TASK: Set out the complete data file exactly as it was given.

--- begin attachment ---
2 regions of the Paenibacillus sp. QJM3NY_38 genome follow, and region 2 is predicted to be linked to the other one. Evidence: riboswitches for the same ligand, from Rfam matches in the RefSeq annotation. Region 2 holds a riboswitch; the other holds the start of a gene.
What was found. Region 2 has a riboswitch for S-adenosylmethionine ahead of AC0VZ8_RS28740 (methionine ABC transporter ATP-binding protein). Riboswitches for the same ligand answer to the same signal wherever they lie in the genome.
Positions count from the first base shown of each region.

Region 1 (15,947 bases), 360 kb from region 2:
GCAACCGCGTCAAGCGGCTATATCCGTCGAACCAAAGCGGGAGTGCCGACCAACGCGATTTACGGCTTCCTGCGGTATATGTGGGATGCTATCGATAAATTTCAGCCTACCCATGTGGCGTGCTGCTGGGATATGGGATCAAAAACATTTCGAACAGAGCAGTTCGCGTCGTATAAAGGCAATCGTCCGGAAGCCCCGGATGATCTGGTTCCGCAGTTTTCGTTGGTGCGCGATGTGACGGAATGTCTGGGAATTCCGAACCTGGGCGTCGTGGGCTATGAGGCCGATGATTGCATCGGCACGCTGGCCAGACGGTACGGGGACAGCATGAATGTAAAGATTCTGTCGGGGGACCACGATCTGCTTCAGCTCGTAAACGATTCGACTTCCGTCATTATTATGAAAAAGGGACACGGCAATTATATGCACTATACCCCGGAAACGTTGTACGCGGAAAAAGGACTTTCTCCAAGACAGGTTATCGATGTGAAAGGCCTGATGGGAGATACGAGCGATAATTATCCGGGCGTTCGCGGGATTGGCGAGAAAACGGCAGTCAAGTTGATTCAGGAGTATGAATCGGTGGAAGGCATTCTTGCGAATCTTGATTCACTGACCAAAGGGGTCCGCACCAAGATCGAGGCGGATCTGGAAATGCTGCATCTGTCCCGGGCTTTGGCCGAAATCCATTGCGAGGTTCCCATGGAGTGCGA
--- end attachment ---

2 regions of the Paenibacillus sp. QJM3NY_38 genome follow, and region 2 is predicted to be linked to the other one. Evidence: riboswitches for the same ligand, from Rfam matches in the RefSeq annotation. Region 2 holds a riboswitch; the other holds the start of a gene.
What was found. Region 2 has a riboswitch for S-adenosylmethionine ahead of AC0VZ8_RS28740 (methionine ABC transporter ATP-binding protein). Riboswitches for the same ligand answer to the same signal wherever they lie in the genome.
Positions count from the first base shown of each region.

Region 1 (15,947 bases), 360 kb from region 2:
GCAACCGCGTCAAGCGGCTATATCCGTCGAACCAAAGCGGGAGTGCCGACCAACGCGATTTACGGCTTCCTGCGGTATATGTGGGATGCTATCGATAAATTTCAGCCTACCCATGTGGCGTGCTGCTGGGATATGGGATCAAAAACATTTCGAACAGAGCAGTTCGCGTCGTATAAAGGCAATCGTCCGGAAGCCCCGGATGATCTGGTTCCGCAGTTTTCGTTGGTGCGCGATGTGACGGAATGTCTGGGAATTCCGAACCTGGGCGTCGTGGGCTATGAGGCCGATGATTGCATCGGCACGCTGGCCAGACGGTACGGGGACAGCATGAATGTAAAGATTCTGTCGGGGGACCACGATCTGCTTCAGCTCGTAAACGATTCGACTTCCGTCATTATTATGAAAAAGGGACACGGCAATTATATGCACTATACCCCGGAAACGTTGTACGCGGAAAAAGGACTTTCTCCAAGACAGGTTATCGATGTGAAAGGCCTGATGGGAGATACGAGCGATAATTATCCGGGCGTTCGCGGGATTGGCGAGAAAACGGCAGTCAAGTTGATTCAGGAGTATGAATCGGTGGAAGGCATTCTTGCGAATCTTGATTCACTGACCAAAGGGGTCCGCACCAAGATCGAGGCGGATCTGGAAATGCTGCATCTGTCCCGGGCTTTGGCCGAAATCCATTGCGAGGTTCCCATGGAGTGCGA